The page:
Book Study: “The Winning Family: Increasing Self-Esteem In Your Children and Yourself”

(For those of you following along with this book study, we are on Chapters 7 and 8 today).

Chapter 7 opens with this statement, which I love so much:

Everyone is born with a full deck of capabilities – physical, intellectual, spiritual, and emotional.  We need to learn to play them well in order to become healthy, fully functioning adults.

The author goes on to write:

In our society we learn that certain feelings are approriate and fitting for males, others for females.  But emotions are neither masculine nor feminine; emotions are human.  We need to experience a full range of feeling to be fully human.  When this does not happen, we unconciously may pass on our own emotional limitations to our children.

What emotions are you allowed to express in your family?  What about in your childhood? All feelings are okay, all actions are not.  Was that something you were ever taught?  How do you teach this to your children?

This chapter gives strategies for dealing with feelings – accepting and acknowledging, intervening at the level of the thought or the behavior or granting the wish in fantasy. This chapter goes through all the different emotions – trust, guilt and shame, grief, anger, resentment, forgiveness,  gratitude, and then coping skills and ways to handle all of these emotions.  It is a lovely chapter, probably the one I have loved the most in this book!

Chapter 8  talks about The Power of Words. The way we speak to our children breathes life into them (or despair).  This chapter talks about ‘killer statments” (things one should never say); “crooked communication” where things sound positive first but really are quite negative and damaging, and then self-esteem builders.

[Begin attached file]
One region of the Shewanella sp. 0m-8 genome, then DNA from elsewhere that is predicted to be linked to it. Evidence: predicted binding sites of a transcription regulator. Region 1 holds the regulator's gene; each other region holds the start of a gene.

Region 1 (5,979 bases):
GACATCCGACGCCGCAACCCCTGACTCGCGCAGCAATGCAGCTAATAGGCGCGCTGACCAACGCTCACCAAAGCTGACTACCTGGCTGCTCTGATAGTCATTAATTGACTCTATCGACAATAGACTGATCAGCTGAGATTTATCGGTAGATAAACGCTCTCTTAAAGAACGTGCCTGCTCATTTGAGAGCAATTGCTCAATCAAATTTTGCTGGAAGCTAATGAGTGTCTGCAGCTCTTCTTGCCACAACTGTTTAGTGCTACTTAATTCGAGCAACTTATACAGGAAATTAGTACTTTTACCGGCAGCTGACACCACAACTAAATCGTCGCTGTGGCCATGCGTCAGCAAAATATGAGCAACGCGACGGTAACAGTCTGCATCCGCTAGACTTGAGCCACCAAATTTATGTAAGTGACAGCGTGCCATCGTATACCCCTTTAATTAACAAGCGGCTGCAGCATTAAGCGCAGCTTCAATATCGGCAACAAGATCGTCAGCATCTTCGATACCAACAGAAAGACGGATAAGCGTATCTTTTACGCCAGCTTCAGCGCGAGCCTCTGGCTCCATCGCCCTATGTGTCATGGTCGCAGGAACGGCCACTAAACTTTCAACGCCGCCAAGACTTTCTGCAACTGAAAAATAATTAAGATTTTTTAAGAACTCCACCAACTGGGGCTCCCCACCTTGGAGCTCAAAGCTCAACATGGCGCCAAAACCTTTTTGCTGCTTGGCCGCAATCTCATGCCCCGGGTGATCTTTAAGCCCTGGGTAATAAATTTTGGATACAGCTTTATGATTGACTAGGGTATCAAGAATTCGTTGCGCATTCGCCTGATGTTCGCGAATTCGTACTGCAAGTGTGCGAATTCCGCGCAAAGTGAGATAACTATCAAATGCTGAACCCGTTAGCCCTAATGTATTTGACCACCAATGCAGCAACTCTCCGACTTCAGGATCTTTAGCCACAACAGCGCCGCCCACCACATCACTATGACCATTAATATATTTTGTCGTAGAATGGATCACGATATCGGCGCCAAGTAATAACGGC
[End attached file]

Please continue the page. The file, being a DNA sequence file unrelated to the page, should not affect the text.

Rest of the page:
The author also talks about the use of “thank yous” and how this simple phrase helps to relieve burnout and makes one feel appreciated, especially is one is praised not just for the final outcome, but for the effort.

When we say negative words to our children, we can correct them. We can apologize; we can say that we would like to say that differently or that we would like to take it back.  This helps in the phase of switching over to stopping so much criticism of our children and our family members.  Increasing appreciation, compliments, and support only helps improve the entire family atmosphere.

Blessings and love,

Carrie

 

Advertisements

Leave a Reply

Fill in your details below or click an icon to log in:

WordPress.com Logo

You are commenting using your WordPress.com account. Log Out /  Change )

Google+ photo

You are commenting using your Google+ account. Log Out /  Change )

Twitter picture

You are commenting using your Twitter account. Log Out /  Change )

Facebook photo

You are commenting using your Facebook account. Log Out /  Change )

Connecting to %s